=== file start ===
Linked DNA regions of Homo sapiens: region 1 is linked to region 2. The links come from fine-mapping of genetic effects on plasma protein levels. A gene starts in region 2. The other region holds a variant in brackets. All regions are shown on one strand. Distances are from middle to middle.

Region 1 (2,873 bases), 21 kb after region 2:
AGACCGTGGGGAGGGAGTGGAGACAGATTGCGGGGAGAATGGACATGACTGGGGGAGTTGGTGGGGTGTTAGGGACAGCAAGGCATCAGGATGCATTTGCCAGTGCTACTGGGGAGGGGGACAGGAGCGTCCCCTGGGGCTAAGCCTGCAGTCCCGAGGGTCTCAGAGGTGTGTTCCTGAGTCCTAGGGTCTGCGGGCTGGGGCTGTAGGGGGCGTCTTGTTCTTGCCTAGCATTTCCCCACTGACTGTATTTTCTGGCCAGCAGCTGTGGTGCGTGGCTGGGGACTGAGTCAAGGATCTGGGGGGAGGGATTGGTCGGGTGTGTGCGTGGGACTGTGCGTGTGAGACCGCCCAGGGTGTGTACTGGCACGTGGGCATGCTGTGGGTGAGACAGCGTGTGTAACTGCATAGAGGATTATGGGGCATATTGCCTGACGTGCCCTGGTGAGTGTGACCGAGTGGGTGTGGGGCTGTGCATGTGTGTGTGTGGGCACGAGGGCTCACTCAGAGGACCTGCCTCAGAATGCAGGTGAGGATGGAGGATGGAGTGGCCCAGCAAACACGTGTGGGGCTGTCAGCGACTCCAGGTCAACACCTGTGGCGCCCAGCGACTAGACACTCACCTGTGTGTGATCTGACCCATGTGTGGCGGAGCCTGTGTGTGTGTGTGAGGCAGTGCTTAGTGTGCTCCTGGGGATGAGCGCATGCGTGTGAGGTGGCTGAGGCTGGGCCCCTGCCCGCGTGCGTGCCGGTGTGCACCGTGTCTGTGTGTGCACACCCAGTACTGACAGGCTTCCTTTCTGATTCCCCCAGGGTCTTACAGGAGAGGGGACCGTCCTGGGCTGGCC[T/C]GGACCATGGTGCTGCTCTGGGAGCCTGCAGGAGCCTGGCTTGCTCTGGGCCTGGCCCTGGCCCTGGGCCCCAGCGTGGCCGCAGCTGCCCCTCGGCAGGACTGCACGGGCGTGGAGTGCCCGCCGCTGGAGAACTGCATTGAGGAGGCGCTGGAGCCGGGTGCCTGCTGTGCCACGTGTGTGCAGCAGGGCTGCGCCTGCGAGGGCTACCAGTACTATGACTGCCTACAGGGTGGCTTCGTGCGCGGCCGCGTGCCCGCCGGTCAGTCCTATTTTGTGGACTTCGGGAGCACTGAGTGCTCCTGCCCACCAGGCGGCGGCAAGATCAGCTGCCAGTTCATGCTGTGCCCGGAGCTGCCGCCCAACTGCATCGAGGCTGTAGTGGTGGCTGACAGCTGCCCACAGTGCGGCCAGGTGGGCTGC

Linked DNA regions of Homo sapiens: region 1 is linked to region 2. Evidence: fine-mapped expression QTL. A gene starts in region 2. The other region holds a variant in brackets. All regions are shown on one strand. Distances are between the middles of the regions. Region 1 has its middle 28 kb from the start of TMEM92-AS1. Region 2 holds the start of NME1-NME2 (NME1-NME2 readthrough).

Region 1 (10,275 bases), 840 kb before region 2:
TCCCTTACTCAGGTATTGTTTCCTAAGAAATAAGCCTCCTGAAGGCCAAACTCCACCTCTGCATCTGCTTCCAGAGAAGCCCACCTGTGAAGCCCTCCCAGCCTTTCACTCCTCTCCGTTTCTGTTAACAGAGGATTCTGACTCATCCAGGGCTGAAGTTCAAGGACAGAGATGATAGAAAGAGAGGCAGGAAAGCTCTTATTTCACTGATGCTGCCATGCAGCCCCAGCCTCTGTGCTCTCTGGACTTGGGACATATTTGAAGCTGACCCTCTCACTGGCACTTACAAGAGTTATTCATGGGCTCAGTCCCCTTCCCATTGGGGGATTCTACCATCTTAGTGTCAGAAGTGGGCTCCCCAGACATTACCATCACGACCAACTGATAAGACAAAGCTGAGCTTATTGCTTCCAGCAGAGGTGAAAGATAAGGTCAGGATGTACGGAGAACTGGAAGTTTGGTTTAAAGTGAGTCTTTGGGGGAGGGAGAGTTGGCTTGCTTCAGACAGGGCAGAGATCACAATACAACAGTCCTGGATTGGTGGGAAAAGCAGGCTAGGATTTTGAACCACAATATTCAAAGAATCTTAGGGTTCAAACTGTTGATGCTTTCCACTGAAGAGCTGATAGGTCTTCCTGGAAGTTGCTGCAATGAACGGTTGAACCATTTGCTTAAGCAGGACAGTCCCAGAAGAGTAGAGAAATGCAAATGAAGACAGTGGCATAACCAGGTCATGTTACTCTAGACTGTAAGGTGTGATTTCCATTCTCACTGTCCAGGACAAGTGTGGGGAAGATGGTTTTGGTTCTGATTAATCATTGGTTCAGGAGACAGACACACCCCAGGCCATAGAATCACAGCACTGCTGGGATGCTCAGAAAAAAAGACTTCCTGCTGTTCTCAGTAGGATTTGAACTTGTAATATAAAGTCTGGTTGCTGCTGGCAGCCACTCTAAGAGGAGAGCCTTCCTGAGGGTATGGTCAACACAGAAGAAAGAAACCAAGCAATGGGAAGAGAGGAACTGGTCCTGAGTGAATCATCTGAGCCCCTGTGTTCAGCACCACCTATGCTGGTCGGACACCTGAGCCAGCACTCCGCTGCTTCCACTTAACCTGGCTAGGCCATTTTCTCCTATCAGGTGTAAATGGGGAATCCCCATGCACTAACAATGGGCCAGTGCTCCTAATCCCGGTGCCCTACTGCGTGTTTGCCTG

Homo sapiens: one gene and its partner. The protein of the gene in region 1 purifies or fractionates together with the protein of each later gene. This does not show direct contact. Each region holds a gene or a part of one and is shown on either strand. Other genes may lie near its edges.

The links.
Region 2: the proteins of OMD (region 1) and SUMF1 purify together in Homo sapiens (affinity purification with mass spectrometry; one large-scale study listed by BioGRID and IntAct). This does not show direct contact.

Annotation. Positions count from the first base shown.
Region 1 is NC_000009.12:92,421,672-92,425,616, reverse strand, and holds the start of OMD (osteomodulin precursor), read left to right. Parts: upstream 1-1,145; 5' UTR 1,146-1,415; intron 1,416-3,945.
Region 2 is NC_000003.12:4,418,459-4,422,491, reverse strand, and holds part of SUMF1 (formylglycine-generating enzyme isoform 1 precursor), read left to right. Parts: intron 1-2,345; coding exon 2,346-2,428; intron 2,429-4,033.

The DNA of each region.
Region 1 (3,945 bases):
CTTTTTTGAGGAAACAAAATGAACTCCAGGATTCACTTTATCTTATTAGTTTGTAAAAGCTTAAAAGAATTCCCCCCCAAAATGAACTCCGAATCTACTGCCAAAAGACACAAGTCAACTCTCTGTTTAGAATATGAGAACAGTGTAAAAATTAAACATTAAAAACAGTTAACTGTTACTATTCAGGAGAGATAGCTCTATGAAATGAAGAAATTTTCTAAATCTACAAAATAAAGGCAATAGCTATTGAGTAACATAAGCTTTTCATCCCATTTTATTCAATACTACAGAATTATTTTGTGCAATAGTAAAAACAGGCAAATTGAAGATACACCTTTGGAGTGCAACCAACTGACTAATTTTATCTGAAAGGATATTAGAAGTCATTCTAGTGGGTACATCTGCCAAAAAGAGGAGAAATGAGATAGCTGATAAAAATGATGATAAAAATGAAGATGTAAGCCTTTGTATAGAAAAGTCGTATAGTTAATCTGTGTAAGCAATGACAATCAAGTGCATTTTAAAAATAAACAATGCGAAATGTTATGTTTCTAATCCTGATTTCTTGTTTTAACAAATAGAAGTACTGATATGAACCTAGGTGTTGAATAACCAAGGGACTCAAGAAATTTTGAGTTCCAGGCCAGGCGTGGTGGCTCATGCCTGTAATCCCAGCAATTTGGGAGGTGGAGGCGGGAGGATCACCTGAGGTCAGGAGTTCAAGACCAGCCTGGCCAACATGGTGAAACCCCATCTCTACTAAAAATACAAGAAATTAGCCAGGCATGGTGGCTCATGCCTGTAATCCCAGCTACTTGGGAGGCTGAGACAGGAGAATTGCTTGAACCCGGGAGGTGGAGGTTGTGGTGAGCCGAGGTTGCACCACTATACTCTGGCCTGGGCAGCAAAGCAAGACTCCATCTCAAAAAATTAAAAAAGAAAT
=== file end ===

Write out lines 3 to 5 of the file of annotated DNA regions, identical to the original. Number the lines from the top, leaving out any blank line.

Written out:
AGACCGTGGGGAGGGAGTGGAGACAGATTGCGGGGAGAATGGACATGACTGGGGGAGTTGGTGGGGTGTTAGGGACAGCAAGGCATCAGGATGCATTTGCCAGTGCTACTGGGGAGGGGGACAGGAGCGTCCCCTGGGGCTAAGCCTGCAGTCCCGAGGGTCTCAGAGGTGTGTTCCTGAGTCCTAGGGTCTGCGGGCTGGGGCTGTAGGGGGCGTCTTGTTCTTGCCTAGCATTTCCCCACTGACTGTATTTTCTGGCCAGCAGCTGTGGTGCGTGGCTGGGGACTGAGTCAAGGATCTGGGGGGAGGGATTGGTCGGGTGTGTGCGTGGGACTGTGCGTGTGAGACCGCCCAGGGTGTGTACTGGCACGTGGGCATGCTGTGGGTGAGACAGCGTGTGTAACTGCATAGAGGATTATGGGGCATATTGCCTGACGTGCCCTGGTGAGTGTGACCGAGTGGGTGTGGGGCTGTGCATGTGTGTGTGTGGGCACGAGGGCTCACTCAGAGGACCTGCCTCAGAATGCAGGTGAGGATGGAGGATGGAGTGGCCCAGCAAACACGTGTGGGGCTGTCAGCGACTCCAGGTCAACACCTGTGGCGCCCAGCGACTAGACACTCACCTGTGTGTGATCTGACCCATGTGTGGCGGAGCCTGTGTGTGTGTGTGAGGCAGTGCTTAGTGTGCTCCTGGGGATGAGCGCATGCGTGTGAGGTGGCTGAGGCTGGGCCCCTGCCCGCGTGCGTGCCGGTGTGCACCGTGTCTGTGTGTGCACACCCAGTACTGACAGGCTTCCTTTCTGATTCCCCCAGGGTCTTACAGGAGAGGGGACCGTCCTGGGCTGGCC[T/C]GGACCATGGTGCTGCTCTGGGAGCCTGCAGGAGCCTGGCTTGCTCTGGGCCTGGCCCTGGCCCTGGGCCCCAGCGTGGCCGCAGCTGCCCCTCGGCAGGACTGCACGGGCGTGGAGTGCCCGCCGCTGGAGAACTGCATTGAGGAGGCGCTGGAGCCGGGTGCCTGCTGTGCCACGTGTGTGCAGCAGGGCTGCGCCTGCGAGGGCTACCAGTACTATGACTGCCTACAGGGTGGCTTCGTGCGCGGCCGCGTGCCCGCCGGTCAGTCCTATTTTGTGGACTTCGGGAGCACTGAGTGCTCCTGCCCACCAGGCGGCGGCAAGATCAGCTGCCAGTTCATGCTGTGCCCGGAGCTGCCGCCCAACTGCATCGAGGCTGTAGTGGTGGCTGACAGCTGCCCACAGTGCGGCCAGGTGGGCTGC

Linked DNA regions of Homo sapiens: region 1 is linked to region 2. Evidence: fine-mapped expression QTL. A gene starts in region 2. The other region holds a variant in brackets. All regions are shown on one strand. Distances are between the middles of the regions. Region 1 has its middle 28 kb from the start of TMEM92-AS1. Region 2 holds the start of NME1-NME2 (NME1-NME2 readthrough).

Region 1 (10,275 bases), 840 kb before region 2: